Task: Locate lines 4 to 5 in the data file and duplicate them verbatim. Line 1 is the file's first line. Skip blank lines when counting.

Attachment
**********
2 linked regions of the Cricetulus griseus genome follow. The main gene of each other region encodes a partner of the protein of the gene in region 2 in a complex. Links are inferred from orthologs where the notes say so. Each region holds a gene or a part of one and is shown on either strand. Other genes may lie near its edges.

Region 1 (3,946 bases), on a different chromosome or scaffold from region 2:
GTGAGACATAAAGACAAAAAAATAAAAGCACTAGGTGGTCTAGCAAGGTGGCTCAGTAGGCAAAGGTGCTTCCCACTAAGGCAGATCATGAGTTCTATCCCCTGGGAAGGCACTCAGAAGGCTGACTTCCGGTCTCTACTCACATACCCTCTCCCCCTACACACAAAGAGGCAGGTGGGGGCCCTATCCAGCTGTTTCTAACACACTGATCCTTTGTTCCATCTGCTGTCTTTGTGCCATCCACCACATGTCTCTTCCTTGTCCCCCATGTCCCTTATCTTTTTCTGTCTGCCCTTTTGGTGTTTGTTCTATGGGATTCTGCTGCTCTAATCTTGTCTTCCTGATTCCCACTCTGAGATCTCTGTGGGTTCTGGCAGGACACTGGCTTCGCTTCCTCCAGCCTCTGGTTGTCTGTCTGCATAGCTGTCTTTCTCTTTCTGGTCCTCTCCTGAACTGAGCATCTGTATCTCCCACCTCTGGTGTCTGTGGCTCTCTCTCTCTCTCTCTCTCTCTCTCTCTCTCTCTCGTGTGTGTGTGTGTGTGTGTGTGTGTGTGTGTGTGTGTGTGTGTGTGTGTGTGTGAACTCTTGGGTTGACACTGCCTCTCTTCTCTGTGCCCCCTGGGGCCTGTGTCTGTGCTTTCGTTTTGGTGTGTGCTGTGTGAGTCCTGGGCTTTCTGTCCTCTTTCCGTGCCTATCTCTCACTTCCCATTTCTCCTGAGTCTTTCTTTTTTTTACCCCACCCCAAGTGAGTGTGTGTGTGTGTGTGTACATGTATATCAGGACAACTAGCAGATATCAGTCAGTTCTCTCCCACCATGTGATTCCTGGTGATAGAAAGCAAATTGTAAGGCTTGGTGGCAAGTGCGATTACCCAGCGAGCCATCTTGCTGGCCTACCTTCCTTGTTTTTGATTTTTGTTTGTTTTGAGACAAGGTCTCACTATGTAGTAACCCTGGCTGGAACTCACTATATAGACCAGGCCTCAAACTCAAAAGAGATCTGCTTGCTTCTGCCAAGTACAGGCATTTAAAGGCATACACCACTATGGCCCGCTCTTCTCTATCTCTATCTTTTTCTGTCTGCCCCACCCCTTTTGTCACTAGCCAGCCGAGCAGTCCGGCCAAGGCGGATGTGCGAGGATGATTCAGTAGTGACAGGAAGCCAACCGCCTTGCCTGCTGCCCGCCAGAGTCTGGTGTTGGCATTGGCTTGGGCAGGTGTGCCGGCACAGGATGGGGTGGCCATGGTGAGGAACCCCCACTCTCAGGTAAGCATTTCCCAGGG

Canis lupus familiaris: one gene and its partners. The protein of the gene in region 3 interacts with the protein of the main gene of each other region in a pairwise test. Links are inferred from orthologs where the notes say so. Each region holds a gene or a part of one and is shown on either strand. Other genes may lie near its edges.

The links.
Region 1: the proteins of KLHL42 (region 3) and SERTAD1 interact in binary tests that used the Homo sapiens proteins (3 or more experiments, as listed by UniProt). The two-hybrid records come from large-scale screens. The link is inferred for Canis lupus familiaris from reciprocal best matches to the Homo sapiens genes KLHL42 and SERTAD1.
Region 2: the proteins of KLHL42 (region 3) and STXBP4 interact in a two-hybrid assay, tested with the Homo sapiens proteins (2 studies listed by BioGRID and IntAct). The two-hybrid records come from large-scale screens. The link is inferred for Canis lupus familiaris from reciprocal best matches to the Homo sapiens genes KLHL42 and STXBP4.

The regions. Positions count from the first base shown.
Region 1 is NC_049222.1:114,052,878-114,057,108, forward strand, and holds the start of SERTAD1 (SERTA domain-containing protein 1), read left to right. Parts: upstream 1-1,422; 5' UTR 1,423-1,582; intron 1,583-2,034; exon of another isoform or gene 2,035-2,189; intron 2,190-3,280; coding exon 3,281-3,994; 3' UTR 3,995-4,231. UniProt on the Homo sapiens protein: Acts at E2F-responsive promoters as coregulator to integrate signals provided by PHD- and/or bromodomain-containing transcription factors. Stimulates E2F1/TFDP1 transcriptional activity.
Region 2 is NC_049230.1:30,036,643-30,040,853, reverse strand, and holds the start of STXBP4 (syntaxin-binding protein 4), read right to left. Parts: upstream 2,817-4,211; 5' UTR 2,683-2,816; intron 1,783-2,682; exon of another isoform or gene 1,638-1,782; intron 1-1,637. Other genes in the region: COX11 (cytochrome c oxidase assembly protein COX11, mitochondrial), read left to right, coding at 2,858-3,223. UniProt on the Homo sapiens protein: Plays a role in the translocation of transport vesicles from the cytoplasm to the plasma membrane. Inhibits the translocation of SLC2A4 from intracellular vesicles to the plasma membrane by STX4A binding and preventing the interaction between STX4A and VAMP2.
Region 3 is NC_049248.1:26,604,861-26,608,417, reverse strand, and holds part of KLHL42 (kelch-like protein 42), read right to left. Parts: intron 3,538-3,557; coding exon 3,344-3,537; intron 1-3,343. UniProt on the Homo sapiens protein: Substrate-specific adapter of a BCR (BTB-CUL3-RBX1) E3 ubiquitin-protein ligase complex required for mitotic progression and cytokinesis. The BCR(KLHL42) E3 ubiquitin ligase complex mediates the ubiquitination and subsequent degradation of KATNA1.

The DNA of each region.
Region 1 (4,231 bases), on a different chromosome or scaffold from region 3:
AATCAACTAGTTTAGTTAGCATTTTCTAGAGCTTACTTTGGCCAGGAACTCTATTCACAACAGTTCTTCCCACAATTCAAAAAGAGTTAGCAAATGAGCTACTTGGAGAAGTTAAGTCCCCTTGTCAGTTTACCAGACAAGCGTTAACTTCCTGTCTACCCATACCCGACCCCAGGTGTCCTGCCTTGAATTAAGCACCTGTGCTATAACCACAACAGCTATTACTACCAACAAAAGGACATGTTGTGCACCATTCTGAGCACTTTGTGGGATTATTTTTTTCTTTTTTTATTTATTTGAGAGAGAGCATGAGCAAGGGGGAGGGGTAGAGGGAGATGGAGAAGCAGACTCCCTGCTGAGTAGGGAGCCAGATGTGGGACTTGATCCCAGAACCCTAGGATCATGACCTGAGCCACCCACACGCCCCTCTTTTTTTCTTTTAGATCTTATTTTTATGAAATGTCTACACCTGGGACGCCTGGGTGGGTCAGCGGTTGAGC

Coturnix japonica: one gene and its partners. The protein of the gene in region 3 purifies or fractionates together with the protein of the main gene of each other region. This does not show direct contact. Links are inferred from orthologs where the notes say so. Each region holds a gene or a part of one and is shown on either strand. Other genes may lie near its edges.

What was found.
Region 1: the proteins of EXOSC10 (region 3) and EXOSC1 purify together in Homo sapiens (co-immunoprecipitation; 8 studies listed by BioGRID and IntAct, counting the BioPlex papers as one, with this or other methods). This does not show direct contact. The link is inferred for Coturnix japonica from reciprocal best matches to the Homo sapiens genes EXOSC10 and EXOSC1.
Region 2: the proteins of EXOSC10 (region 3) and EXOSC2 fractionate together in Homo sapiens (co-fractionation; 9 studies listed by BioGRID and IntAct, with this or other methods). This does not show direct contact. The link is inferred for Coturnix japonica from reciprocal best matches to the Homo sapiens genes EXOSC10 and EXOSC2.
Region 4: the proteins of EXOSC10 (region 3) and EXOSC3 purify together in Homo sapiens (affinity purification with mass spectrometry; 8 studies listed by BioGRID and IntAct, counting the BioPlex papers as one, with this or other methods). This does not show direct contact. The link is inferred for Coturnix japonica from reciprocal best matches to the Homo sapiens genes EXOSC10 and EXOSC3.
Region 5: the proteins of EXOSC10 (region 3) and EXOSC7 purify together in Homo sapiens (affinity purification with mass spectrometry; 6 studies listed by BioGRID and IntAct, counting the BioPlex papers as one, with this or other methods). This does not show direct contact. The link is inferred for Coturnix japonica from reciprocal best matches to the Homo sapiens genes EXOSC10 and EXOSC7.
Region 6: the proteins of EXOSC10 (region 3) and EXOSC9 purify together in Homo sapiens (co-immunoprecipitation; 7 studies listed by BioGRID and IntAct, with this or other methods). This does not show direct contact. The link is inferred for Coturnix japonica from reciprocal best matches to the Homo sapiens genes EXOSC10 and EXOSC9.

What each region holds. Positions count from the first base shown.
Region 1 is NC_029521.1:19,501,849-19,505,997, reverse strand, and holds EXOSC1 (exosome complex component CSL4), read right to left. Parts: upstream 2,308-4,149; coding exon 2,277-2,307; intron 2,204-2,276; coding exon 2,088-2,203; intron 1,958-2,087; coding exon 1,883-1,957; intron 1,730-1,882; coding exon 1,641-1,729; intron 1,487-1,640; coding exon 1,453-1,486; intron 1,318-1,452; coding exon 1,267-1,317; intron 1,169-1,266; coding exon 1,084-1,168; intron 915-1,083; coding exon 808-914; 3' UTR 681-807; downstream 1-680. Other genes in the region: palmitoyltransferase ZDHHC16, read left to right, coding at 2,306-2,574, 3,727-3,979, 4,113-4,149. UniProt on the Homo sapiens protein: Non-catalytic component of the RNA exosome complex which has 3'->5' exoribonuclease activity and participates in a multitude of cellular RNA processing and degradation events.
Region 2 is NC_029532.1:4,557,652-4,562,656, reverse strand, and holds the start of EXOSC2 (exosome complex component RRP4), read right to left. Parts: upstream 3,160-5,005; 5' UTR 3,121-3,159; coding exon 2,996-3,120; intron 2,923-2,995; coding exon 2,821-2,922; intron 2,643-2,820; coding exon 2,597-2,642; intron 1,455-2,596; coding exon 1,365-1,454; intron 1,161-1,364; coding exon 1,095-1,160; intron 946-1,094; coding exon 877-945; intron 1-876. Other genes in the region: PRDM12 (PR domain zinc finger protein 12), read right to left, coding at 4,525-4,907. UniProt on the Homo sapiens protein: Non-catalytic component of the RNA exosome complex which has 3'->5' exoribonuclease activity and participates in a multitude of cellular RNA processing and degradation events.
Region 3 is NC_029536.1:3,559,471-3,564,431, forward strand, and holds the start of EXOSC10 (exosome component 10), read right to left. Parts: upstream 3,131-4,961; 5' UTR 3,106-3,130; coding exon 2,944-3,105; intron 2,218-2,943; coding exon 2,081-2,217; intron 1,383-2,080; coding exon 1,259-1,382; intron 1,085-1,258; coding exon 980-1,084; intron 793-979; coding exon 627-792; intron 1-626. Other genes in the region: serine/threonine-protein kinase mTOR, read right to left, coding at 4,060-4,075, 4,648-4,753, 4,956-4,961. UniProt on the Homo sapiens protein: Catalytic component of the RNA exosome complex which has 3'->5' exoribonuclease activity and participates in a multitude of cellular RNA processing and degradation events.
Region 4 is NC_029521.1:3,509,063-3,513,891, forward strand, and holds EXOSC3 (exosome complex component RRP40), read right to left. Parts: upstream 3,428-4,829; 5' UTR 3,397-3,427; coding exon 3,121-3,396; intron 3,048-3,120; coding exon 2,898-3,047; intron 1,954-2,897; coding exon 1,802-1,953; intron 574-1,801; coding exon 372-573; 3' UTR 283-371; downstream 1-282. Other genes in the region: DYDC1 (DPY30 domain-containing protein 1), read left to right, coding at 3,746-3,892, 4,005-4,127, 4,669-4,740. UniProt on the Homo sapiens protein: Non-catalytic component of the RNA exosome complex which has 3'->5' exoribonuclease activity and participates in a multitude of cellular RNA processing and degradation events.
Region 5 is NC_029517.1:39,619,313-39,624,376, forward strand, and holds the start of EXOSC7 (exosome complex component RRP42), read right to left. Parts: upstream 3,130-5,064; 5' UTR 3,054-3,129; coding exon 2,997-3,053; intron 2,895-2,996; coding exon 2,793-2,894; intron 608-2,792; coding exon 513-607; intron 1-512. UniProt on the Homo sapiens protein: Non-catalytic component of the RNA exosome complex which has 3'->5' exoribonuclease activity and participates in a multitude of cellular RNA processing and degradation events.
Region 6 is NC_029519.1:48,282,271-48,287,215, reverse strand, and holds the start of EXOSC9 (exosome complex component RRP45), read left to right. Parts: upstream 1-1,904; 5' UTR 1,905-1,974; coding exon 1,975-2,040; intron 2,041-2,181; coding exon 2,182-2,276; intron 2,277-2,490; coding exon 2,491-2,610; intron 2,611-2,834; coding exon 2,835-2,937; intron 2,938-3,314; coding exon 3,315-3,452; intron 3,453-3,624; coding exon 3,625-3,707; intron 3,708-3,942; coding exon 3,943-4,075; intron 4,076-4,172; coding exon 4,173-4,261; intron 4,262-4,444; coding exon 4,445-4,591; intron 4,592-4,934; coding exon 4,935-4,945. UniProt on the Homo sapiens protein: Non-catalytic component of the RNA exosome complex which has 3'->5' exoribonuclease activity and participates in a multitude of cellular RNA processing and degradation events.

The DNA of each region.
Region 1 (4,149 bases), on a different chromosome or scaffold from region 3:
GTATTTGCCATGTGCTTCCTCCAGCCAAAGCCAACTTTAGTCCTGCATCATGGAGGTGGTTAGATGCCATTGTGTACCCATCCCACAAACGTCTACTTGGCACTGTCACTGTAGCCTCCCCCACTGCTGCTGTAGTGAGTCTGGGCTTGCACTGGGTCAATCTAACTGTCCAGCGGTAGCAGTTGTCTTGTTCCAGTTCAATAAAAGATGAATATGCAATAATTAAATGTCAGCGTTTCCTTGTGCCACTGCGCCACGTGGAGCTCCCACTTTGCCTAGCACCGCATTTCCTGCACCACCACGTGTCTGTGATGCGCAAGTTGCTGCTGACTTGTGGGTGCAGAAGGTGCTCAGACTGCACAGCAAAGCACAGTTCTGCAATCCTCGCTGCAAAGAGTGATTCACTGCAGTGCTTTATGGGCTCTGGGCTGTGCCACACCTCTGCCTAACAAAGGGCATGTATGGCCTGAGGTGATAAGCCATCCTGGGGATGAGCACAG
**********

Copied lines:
Canis lupus familiaris: one gene and its partners. The protein of the gene in region 3 interacts with the protein of the main gene of each other region in a pairwise test. Links are inferred from orthologs where the notes say so. Each region holds a gene or a part of one and is shown on either strand. Other genes may lie near its edges.

The links.